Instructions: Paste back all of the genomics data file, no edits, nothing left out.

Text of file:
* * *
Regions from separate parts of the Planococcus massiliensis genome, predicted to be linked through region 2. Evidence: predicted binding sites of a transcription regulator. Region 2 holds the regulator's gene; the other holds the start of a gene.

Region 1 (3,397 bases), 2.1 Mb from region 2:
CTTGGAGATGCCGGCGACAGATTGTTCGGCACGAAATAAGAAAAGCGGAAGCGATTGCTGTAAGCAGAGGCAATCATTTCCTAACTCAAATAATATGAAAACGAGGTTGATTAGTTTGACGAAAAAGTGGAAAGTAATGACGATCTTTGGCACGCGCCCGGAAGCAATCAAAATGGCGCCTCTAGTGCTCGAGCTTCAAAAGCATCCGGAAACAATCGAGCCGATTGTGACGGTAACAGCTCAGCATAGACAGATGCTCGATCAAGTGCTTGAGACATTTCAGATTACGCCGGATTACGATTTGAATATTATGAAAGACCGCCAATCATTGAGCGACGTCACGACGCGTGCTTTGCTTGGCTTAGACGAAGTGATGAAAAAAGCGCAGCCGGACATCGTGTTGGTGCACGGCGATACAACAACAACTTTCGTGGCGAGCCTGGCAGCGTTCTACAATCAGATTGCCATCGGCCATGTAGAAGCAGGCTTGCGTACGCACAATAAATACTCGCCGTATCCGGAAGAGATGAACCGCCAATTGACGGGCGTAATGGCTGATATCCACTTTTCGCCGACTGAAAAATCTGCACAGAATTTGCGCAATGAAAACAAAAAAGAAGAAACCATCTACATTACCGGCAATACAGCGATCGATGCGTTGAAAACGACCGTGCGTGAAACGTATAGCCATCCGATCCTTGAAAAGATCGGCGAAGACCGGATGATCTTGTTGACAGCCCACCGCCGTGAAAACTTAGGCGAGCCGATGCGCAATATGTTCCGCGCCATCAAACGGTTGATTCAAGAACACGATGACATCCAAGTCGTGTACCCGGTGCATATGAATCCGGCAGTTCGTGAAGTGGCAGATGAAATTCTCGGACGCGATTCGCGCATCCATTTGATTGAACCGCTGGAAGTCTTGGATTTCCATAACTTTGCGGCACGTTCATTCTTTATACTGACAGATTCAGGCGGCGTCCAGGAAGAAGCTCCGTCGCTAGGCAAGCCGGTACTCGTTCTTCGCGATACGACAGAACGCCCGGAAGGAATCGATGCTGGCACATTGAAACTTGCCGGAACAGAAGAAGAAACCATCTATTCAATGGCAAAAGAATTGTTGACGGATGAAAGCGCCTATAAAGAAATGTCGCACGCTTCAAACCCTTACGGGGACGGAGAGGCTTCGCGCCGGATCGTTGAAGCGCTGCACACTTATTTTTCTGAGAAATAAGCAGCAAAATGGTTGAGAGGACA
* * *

Regions from separate parts of the Planococcus massiliensis genome, predicted to be linked through region 2. Evidence: predicted binding sites of a transcription regulator. Region 2 holds the regulator's gene; the other holds the start of a gene.

Region 1 (3,397 bases), 2.1 Mb from region 2:
CTTGGAGATGCCGGCGACAGATTGTTCGGCACGAAATAAGAAAAGCGGAAGCGATTGCTGTAAGCAGAGGCAATCATTTCCTAACTCAAATAATATGAAAACGAGGTTGATTAGTTTGACGAAAAAGTGGAAAGTAATGACGATCTTTGGCACGCGCCCGGAAGCAATCAAAATGGCGCCTCTAGTGCTCGAGCTTCAAAAGCATCCGGAAACAATCGAGCCGATTGTGACGGTAACAGCTCAGCATAGACAGATGCTCGATCAAGTGCTTGAGACATTTCAGATTACGCCGGATTACGATTTGAATATTATGAAAGACCGCCAATCATTGAGCGACGTCACGACGCGTGCTTTGCTTGGCTTAGACGAAGTGATGAAAAAAGCGCAGCCGGACATCGTGTTGGTGCACGGCGATACAACAACAACTTTCGTGGCGAGCCTGGCAGCGTTCTACAATCAGATTGCCATCGGCCATGTAGAAGCAGGCTTGCGTACGCACAATAAATACTCGCCGTATCCGGAAGAGATGAACCGCCAATTGACGGGCGTAATGGCTGATATCCACTTTTCGCCGACTGAAAAATCTGCACAGAATTTGCGCAATGAAAACAAAAAAGAAGAAACCATCTACATTACCGGCAATACAGCGATCGATGCGTTGAAAACGACCGTGCGTGAAACGTATAGCCATCCGATCCTTGAAAAGATCGGCGAAGACCGGATGATCTTGTTGACAGCCCACCGCCGTGAAAACTTAGGCGAGCCGATGCGCAATATGTTCCGCGCCATCAAACGGTTGATTCAAGAACACGATGACATCCAAGTCGTGTACCCGGTGCATATGAATCCGGCAGTTCGTGAAGTGGCAGATGAAATTCTCGGACGCGATTCGCGCATCCATTTGATTGAACCGCTGGAAGTCTTGGATTTCCATAACTTTGCGGCACGTTCATTCTTTATACTGACAGATTCAGGCGGCGTCCAGGAAGAAGCTCCGTCGCTAGGCAAGCCGGTACTCGTTCTTCGCGATACGACAGAACGCCCGGAAGGAATCGATGCTGGCACATTGAAACTTGCCGGAACAGAAGAAGAAACCATCTATTCAATGGCAAAAGAATTGTTGACGGATGAAAGCGCCTATAAAGAAATGTCGCACGCTTCAAACCCTTACGGGGACGGAGAGGCTTCGCGCCGGATCGTTGAAGCGCTGCACACTTATTTTTCTGAGAAATAAGCAGCAAAATGGTTGAGAGGACA